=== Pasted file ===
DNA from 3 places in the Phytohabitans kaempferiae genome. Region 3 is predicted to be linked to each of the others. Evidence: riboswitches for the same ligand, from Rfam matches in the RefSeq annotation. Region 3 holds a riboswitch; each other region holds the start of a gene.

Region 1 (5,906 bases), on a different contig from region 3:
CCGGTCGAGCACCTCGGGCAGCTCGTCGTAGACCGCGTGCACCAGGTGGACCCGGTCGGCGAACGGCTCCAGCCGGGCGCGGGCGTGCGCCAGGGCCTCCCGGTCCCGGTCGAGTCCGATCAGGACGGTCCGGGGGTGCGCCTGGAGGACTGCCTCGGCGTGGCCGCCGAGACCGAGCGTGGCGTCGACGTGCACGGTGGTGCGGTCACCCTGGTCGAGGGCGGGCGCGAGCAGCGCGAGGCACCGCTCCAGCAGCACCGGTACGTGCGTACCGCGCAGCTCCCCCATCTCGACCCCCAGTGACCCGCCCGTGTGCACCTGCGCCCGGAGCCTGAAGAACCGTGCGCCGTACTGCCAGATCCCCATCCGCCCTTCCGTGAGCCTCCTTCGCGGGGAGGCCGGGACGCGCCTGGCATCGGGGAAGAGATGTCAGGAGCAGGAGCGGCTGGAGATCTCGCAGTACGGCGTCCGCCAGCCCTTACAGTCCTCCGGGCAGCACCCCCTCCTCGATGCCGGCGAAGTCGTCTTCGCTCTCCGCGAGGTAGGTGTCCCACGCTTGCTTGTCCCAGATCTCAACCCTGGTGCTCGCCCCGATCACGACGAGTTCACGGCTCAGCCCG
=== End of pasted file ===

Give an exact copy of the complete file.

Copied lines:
DNA from 3 places in the Phytohabitans kaempferiae genome. Region 3 is predicted to be linked to each of the others. Evidence: riboswitches for the same ligand, from Rfam matches in the RefSeq annotation. Region 3 holds a riboswitch; each other region holds the start of a gene.

Region 1 (5,906 bases), on a different contig from region 3:
CCGGTCGAGCACCTCGGGCAGCTCGTCGTAGACCGCGTGCACCAGGTGGACCCGGTCGGCGAACGGCTCCAGCCGGGCGCGGGCGTGCGCCAGGGCCTCCCGGTCCCGGTCGAGTCCGATCAGGACGGTCCGGGGGTGCGCCTGGAGGACTGCCTCGGCGTGGCCGCCGAGACCGAGCGTGGCGTCGACGTGCACGGTGGTGCGGTCACCCTGGTCGAGGGCGGGCGCGAGCAGCGCGAGGCACCGCTCCAGCAGCACCGGTACGTGCGTACCGCGCAGCTCCCCCATCTCGACCCCCAGTGACCCGCCCGTGTGCACCTGCGCCCGGAGCCTGAAGAACCGTGCGCCGTACTGCCAGATCCCCATCCGCCCTTCCGTGAGCCTCCTTCGCGGGGAGGCCGGGACGCGCCTGGCATCGGGGAAGAGATGTCAGGAGCAGGAGCGGCTGGAGATCTCGCAGTACGGCGTCCGCCAGCCCTTACAGTCCTCCGGGCAGCACCCCCTCCTCGATGCCGGCGAAGTCGTCTTCGCTCTCCGCGAGGTAGGTGTCCCACGCTTGCTTGTCCCAGATCTCAACCCTGGTGCTCGCCCCGATCACGACGAGTTCACGGCTCAGCCCG